Across England and Wales, rental yields have seen both annual and quarterly increases up from 6% a year ago, and 6.4% in the last quarter of 2022 to 6.5% now, according to newdata.
Buy-to-let specialist lender, Fleet Mortgages, has released the latest iteration of its Buy-to-Let Rental Barometer covering Q1 2023 rental yields across England and Wales, covering all areas of England and Wales in which Fleet lends and highlights the rental yield changes that have occurred in each of those regions. In this iteration, the yearly comparison is between Q1 2023 and Q1 2022.
According to Fleet's data, the increase in rental yields is the highest on record since the Rental Barometer was first published.
Fleet said increased yields across all regions reflected both rental stock continuing to be in short supply, very high tenant demand and house price levels easing over the last six months particularly.
As a result, every single region had seen both an annual and quarterly increase in rental yield, except the North West and the South West which had seen quarterly drops of 0.1% and 0.2% respectively.
The North East of England continues to retain its top regional rental yield figure for the eleventh consecutive quarter, up 0.6% on the last quarter, while Yorkshire and Humberside had jumped into second place with a yield of 7.7%. Wales was the significant mover, up 1.1% annually and 0.6% quarter-on-quarter.
In this iteration of the Rental Barometer, Fleet has also outlined a raft of new data covering average rates, loan sizes, landlord portfolio numbers and average monthly rental income by region.
Fleet’s average five-year fixed-rate product rate has dropped from 5.81% in the last quarter of 2022, down to 5.35%. The lender said this was down to swap rates continuing to track lower and its own strong appetite to lend to landlord borrowers.
Fleet’s average loan size was now £197k, up from £172k in the previous quarter, with the average rental cover at loan origination up from 169% to 181%. Mortgages for purchase business had dropped slightly from 43% of Fleet’s total lending to 37%, while the number of investment properties owned by landlord borrowers remained at 11, showing a customer base of predominantly larger portfolio players.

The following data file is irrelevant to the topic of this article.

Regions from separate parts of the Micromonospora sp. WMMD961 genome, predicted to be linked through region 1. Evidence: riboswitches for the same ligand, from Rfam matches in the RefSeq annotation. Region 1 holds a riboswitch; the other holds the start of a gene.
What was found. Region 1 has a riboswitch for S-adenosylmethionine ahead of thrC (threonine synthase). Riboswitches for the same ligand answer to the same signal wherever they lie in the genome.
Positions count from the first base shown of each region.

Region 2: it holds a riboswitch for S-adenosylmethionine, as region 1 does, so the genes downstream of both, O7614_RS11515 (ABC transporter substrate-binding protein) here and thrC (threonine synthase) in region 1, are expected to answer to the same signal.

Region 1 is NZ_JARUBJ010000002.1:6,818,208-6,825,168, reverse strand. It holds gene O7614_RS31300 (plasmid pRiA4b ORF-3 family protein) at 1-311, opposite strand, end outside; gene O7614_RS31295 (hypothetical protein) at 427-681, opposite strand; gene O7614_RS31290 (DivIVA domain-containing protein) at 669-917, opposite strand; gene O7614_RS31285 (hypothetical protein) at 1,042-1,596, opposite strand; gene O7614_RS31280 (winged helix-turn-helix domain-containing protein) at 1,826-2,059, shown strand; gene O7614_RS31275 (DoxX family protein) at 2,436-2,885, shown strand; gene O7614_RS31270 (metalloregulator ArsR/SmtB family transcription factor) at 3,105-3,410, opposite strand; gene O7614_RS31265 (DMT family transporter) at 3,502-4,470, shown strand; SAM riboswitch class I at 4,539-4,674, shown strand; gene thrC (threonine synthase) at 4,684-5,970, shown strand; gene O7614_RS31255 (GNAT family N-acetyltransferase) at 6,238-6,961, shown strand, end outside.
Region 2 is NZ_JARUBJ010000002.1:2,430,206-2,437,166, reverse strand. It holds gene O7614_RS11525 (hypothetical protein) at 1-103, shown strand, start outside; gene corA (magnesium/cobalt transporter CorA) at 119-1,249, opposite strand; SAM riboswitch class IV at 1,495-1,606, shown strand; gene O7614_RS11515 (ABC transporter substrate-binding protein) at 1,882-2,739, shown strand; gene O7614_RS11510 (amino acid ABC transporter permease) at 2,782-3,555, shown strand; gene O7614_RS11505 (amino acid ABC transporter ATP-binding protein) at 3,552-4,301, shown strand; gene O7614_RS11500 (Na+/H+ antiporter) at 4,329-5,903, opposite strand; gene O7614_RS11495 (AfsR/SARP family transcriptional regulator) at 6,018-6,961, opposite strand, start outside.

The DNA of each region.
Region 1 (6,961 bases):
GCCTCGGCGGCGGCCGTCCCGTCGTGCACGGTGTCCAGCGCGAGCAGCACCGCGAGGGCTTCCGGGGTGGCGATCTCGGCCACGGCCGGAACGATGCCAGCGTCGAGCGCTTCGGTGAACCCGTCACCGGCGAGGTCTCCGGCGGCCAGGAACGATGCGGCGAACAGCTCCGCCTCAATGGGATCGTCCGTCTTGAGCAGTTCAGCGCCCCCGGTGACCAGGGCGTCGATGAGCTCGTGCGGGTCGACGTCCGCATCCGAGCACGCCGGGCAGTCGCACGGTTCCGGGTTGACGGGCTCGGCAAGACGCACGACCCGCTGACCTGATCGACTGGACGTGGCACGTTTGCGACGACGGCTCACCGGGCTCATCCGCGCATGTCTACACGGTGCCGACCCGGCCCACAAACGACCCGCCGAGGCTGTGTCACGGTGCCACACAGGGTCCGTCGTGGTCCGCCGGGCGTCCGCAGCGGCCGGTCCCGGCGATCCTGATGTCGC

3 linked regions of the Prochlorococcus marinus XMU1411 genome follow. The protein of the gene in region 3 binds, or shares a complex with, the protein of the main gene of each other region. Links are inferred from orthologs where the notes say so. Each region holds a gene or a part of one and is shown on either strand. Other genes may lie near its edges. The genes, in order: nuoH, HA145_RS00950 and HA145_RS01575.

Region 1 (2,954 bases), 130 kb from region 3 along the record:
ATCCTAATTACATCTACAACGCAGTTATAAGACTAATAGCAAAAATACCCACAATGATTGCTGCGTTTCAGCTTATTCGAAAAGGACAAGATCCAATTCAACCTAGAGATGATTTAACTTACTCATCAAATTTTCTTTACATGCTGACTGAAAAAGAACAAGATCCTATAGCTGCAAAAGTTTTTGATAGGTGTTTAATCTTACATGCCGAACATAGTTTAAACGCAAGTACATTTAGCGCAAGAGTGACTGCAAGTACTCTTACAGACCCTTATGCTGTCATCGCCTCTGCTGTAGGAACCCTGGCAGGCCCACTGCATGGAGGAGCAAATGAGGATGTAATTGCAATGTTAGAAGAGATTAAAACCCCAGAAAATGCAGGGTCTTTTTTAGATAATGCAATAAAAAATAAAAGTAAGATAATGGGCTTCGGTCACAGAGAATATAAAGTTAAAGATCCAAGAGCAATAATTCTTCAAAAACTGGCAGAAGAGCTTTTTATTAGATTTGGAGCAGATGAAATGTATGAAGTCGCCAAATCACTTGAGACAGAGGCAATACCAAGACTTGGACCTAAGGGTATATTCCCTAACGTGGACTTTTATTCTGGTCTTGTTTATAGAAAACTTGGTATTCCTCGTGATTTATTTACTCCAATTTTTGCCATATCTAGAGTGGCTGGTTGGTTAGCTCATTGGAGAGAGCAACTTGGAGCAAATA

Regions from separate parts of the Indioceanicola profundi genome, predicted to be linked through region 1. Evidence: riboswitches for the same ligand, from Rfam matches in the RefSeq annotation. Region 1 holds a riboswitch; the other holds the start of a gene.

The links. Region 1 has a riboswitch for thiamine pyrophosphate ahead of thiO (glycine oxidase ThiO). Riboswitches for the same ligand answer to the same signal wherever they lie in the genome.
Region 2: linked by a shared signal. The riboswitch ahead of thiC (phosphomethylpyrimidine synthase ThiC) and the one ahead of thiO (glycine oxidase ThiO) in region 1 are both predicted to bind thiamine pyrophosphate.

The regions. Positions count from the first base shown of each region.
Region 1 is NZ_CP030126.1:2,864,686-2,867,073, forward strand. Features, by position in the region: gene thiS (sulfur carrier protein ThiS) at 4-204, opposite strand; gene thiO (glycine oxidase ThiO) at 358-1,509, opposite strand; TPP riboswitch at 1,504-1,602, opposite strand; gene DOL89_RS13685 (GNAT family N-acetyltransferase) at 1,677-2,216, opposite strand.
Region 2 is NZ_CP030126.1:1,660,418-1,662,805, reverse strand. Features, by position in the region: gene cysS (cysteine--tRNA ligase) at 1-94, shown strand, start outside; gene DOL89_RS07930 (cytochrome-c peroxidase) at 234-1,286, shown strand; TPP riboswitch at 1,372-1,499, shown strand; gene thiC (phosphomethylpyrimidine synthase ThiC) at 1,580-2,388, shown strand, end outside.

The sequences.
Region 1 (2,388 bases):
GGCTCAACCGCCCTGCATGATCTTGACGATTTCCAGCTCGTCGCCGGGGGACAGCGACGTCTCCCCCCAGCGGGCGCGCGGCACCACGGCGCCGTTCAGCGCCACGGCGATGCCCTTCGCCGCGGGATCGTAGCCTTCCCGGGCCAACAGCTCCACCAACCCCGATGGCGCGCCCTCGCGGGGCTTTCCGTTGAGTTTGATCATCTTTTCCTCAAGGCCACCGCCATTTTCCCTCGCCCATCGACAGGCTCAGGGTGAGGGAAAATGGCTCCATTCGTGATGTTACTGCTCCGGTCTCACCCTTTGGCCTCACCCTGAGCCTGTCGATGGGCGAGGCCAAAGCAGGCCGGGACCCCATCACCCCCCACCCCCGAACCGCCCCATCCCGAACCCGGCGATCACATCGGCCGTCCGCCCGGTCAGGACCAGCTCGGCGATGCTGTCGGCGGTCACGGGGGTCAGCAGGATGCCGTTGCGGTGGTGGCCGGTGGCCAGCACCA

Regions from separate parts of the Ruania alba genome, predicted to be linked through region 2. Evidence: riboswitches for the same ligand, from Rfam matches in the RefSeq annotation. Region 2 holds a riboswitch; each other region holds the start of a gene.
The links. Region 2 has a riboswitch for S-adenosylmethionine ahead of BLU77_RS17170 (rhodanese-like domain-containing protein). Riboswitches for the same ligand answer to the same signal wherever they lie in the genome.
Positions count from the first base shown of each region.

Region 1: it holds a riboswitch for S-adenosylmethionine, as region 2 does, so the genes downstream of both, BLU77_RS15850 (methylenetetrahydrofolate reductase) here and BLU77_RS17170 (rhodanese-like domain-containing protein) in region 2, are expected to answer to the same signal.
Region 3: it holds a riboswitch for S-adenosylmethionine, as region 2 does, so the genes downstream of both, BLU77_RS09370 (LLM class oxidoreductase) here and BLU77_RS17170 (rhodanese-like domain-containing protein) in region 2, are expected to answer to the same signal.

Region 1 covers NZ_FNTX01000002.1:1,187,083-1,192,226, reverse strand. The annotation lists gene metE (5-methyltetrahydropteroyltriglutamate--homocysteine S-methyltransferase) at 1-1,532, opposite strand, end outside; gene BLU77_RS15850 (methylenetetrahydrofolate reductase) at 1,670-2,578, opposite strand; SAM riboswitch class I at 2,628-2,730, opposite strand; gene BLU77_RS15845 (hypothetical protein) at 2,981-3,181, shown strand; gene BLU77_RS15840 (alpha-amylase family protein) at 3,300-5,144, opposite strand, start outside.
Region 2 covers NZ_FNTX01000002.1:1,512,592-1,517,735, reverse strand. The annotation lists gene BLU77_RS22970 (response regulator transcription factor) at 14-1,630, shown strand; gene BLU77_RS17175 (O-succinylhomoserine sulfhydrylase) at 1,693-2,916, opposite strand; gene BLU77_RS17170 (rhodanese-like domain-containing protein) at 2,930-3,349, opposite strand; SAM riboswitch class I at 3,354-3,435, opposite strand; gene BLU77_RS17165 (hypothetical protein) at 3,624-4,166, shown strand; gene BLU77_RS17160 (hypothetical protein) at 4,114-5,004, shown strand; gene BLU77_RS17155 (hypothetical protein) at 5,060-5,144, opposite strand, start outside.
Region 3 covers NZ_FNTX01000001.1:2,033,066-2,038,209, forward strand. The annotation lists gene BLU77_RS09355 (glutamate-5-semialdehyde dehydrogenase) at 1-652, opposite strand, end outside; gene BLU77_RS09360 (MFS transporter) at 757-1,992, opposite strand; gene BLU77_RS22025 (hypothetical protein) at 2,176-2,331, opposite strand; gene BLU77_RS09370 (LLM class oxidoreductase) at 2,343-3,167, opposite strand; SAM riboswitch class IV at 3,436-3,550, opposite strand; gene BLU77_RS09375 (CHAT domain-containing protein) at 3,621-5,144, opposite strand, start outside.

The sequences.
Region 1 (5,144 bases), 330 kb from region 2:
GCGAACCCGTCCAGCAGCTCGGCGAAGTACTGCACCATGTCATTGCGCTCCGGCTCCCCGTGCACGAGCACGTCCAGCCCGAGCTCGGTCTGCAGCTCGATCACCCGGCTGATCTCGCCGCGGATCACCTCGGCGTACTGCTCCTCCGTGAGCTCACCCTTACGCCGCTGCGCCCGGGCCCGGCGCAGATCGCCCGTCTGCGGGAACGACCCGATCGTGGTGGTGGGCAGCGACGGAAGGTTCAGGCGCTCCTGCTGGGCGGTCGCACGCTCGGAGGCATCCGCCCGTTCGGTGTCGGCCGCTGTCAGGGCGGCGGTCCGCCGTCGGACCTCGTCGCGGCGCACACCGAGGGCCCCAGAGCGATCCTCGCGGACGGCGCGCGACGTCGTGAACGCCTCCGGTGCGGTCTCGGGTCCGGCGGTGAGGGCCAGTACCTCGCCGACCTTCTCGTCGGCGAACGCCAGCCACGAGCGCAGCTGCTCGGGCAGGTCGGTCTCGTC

Average rental income across the regions where Fleet lends was now up at £1,345 per month, from £1,256 in the last quarter of 2022. This was an annual increase of £135 since the first quarter of last year.
Rental incomes ranged from an average of £660 per month in the North East to £2,049 in Greater London. Fleet said that while rental yields were increasing in every region, it had not witnessed an increase in rents in all – for example, in the North East while yields remained above 8%, rents had decreased from £681 last quarter, with similar trends in both the East Midlands and the South East.
According to the Barometer, gross rental income now exceeded £1,000 in seven out of 10 regions, whereas a year ago, this was true for only five regions.
Steve Cox, Chief Commercial Officer at Fleet Mortgages, commented:
“We are very pleased to deliver this latest version of our Rental Barometer which this quarter contains a raft of new data and information on what is happening in the private rental sector and how the buy-to-let mortgage market is shifting in order to accommodate the changing needs and circumstances of landlord borrowers.
“There is perhaps no surprise to see rental yield has increased in every single region in which Fleet lends in England and Wales over the last year, given a combination of factors including lower supply of property, increased tenant demand, house prices falling and product rates rising.
“Those regions which have topped the ‘charts’ for some time, continue to perform well but it is also positive to see all other regions showing stronger yields and again it is also not surprising to see rental incomes – on the whole – also on the increase.
“In terms of mortgage product choice, rates and the like, the ‘Mini Budget’ still has a lot to answer for, and landlord borrowers are going to be dealing with its consequences for a number of years to come.
“What we initially saw was a move towards tracker products, but this has fallen significantly over the last six months, and instead there has been a focus on longer-term products, particularly those with higher fees and lower rates, which allow borrowers to get over some of the higher affordability hurdles that have become prevalent.
“Our feeling is that the future is likely to move back towards a return for two- and five-year product demand, and if swap rates continue to move lower this will be cemented in the market, with any ongoing movement providing lenders with more pricing options, leading to better affordability for longer fixed-rate products.
“Overall, the market continues to predominantly be the preserve of portfolio landlords, particularly as those with only one or two properties struggle to stay profitable given the rise in mortgage costs. Purchase activity has slipped slightly but is still over a third of our business and this is coming from portfolio players continuing to purchase residential property with a long-term investment horizon. We do not see that tailing off any time soon.”